Horror measles spike sparks major concern
There have been more measles cases so far this year than in the whole of 2017 with the Australian government urging people to be aware of the symptoms of the infectious disease.
As of April 5 this year there had been 83 measles cases compared with 103 for the whole of 2018 and 81 for the whole of 2017.
Health Minister Greg Hunt said 95 per cent of the community needed to be vaccinated to achieve immunity and prevent the spread of the disease.
He said 93.5 per cent of two-year-old children have received two doses of the vaccine making them protected against it.
"I am concerned about the recent increases in measles cases in Australia and want to make sure our community is well protected against this very serious disease," Mr Hunt said in a statement on Monday.
"Immunisation saves lives. The measles vaccine is very effective at protecting lives."
As a result of the spike in cases Mr Hunt has commissioned the Australian Academy of Science to work with measles experts to raise awareness about the disease.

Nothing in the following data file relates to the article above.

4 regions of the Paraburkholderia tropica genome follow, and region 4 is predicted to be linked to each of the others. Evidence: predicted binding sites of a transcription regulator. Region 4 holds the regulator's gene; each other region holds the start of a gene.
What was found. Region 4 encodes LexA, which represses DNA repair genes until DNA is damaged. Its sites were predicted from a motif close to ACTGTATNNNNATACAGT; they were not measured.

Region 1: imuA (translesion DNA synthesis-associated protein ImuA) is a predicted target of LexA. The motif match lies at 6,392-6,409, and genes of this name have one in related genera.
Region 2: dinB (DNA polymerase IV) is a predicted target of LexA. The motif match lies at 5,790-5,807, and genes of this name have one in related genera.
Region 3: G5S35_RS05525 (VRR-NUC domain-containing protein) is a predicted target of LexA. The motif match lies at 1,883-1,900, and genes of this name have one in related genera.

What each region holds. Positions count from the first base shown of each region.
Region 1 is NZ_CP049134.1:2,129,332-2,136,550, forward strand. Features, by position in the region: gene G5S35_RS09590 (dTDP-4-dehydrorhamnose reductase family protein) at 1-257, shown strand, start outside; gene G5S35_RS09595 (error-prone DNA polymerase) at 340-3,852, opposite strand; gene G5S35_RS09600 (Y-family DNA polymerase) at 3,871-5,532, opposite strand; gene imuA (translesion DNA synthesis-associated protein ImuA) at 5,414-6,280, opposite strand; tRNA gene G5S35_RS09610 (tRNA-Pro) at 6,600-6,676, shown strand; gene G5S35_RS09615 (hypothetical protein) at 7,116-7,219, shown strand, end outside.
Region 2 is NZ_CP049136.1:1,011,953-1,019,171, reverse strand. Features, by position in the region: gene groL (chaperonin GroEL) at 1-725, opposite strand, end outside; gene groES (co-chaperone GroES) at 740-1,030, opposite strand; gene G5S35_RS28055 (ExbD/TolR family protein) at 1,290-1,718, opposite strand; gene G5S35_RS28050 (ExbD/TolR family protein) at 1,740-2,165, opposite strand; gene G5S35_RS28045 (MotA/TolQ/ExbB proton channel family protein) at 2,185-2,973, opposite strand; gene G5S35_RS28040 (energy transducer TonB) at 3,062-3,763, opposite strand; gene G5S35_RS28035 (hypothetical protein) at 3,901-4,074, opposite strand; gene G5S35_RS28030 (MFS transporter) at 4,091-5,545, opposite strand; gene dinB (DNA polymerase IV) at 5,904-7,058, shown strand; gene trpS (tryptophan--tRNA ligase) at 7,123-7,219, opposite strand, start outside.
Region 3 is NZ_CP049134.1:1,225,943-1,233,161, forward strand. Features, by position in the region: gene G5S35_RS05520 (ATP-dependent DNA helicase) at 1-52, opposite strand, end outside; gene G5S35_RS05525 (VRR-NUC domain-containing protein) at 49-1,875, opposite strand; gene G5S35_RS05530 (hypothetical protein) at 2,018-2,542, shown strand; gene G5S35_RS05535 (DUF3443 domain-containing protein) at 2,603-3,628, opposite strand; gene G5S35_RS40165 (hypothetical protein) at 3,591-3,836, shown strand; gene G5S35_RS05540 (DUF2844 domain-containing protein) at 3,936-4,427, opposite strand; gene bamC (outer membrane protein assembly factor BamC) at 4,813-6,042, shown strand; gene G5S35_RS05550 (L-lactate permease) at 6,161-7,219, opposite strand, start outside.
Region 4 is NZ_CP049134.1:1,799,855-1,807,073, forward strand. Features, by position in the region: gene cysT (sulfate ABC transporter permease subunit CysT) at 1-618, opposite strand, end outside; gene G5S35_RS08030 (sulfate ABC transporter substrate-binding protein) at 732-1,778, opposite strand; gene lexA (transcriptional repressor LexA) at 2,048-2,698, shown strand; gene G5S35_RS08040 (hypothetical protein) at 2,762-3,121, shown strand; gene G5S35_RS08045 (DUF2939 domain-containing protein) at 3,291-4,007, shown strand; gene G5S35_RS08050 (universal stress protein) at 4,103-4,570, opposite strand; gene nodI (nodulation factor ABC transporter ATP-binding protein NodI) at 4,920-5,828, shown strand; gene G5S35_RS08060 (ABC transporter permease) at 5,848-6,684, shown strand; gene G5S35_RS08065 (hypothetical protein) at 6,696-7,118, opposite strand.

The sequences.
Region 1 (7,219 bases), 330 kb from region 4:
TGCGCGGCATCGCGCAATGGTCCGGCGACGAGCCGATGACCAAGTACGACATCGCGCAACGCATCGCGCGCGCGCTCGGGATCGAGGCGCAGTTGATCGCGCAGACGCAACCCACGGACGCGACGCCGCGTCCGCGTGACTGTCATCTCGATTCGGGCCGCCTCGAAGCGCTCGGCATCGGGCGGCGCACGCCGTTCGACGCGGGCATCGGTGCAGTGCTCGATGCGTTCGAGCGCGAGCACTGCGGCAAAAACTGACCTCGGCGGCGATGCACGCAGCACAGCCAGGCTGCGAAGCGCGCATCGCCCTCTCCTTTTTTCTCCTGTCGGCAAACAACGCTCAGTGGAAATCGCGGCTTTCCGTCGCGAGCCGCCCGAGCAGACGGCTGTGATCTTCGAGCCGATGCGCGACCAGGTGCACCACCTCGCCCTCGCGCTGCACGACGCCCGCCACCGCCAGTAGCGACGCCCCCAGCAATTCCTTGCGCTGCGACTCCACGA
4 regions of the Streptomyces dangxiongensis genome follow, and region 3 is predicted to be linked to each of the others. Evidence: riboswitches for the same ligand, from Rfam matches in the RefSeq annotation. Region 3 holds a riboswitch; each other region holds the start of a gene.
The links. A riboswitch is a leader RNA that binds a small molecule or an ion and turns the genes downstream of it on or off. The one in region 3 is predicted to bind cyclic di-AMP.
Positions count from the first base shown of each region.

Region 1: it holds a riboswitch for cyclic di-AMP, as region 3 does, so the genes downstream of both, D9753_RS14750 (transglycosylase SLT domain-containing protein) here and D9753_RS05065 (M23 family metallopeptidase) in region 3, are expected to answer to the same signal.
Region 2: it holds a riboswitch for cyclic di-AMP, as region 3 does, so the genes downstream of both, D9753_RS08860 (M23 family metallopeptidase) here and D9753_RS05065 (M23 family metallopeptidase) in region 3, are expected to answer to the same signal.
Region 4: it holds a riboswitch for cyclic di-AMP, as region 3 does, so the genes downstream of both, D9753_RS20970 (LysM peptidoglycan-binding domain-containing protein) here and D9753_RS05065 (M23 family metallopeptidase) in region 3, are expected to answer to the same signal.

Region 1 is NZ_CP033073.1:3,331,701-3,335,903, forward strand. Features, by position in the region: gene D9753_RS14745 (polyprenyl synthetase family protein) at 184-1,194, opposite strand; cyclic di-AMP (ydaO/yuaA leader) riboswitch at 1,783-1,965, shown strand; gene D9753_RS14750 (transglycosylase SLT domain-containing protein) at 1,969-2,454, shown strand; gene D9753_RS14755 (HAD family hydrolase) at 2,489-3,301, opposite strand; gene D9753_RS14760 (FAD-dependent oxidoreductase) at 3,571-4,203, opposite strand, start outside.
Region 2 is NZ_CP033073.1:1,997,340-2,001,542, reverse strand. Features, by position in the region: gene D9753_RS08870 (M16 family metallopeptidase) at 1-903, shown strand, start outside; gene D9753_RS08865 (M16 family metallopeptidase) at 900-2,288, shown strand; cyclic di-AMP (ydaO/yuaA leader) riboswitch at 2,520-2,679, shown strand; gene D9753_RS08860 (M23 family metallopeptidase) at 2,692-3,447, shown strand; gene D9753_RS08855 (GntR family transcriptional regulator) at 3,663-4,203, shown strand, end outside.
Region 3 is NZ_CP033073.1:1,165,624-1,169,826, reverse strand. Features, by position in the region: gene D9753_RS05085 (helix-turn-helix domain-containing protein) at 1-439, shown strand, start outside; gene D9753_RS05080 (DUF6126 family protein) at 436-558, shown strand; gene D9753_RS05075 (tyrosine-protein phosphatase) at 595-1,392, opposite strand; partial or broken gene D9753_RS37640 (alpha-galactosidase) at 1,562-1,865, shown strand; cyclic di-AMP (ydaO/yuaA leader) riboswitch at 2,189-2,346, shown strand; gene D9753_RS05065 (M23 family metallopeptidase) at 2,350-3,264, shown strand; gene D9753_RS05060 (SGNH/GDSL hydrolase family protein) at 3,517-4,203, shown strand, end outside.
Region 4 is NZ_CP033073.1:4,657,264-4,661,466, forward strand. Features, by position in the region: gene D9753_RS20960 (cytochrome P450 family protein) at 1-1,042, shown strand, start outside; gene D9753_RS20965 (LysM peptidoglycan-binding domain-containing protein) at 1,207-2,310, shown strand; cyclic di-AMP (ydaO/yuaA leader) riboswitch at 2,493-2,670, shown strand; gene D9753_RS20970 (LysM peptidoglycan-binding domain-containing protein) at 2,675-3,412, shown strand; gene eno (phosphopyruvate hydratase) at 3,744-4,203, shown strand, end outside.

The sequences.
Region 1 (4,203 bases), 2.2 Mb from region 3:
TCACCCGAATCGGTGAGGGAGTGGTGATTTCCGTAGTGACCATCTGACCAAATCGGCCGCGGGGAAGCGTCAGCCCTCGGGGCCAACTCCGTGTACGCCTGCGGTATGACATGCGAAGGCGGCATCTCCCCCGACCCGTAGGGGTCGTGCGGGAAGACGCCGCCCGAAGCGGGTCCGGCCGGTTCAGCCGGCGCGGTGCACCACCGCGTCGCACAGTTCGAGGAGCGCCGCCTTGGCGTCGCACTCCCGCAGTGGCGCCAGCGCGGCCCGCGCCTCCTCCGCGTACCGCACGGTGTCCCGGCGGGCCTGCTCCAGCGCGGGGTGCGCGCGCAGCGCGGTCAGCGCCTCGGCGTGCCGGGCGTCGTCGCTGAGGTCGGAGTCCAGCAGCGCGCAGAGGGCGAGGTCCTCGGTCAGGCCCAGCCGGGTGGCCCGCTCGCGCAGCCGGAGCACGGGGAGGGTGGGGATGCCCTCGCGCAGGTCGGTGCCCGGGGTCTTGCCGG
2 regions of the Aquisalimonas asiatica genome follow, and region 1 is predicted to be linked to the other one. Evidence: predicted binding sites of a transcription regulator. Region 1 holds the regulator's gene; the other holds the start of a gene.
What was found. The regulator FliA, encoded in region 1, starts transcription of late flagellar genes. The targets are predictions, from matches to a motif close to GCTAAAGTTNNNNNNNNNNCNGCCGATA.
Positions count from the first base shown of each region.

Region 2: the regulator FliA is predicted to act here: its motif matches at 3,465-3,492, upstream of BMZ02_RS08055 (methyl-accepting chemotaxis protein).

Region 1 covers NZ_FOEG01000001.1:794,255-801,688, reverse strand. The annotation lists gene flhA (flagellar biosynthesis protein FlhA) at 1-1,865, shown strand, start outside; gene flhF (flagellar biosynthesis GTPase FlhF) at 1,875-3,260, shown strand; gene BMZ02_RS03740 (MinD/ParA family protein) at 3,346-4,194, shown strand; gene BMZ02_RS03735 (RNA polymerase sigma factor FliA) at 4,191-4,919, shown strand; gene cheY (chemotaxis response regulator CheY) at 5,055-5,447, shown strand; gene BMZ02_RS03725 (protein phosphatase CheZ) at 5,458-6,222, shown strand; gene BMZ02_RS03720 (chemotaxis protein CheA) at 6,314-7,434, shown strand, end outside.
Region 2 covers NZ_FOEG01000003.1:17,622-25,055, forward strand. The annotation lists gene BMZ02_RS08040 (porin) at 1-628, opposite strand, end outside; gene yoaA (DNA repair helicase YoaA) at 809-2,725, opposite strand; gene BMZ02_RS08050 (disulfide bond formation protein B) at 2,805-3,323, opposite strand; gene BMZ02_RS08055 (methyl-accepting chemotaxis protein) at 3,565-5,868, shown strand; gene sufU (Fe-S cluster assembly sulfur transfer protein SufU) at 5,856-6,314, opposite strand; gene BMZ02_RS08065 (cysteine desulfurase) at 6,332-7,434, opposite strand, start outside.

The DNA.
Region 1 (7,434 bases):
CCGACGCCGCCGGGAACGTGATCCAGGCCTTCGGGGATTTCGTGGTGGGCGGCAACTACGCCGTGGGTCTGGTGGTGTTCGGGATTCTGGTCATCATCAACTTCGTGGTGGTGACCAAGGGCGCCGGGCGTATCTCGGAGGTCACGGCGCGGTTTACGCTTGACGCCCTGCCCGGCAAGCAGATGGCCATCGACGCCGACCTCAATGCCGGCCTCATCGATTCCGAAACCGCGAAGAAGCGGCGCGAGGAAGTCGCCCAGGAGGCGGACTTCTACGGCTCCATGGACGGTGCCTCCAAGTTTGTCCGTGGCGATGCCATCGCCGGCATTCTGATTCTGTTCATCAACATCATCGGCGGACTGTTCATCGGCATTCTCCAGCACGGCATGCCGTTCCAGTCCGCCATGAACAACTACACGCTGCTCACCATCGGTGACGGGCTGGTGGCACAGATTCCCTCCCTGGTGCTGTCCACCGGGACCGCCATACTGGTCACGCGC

Four videos will be released in the coming weeks which will explain the disease and its symptoms, the vaccinations available and will warn people travelling to countries where the risk of measles is high.
It comes as NSW Health issued a fresh measles alert on Sunday after two unvaccinated Australians caught the disease while travelling in Asia.
The two travellers, aged in their 20s, likely acquired the infection while in the Philippines in mid-March and were unwell before landing on the Gold Coast on March 30, NSW Health said.
They visited shops in Pottsville and Cabarita in NSW's Northern Rivers region on April 2 before seeking medical treatment in Murwillumbah and Tweed Hospital the following day.
Since Christmas, NSW has recorded 33 measles cases - a rate almost five times higher than over the two years before that.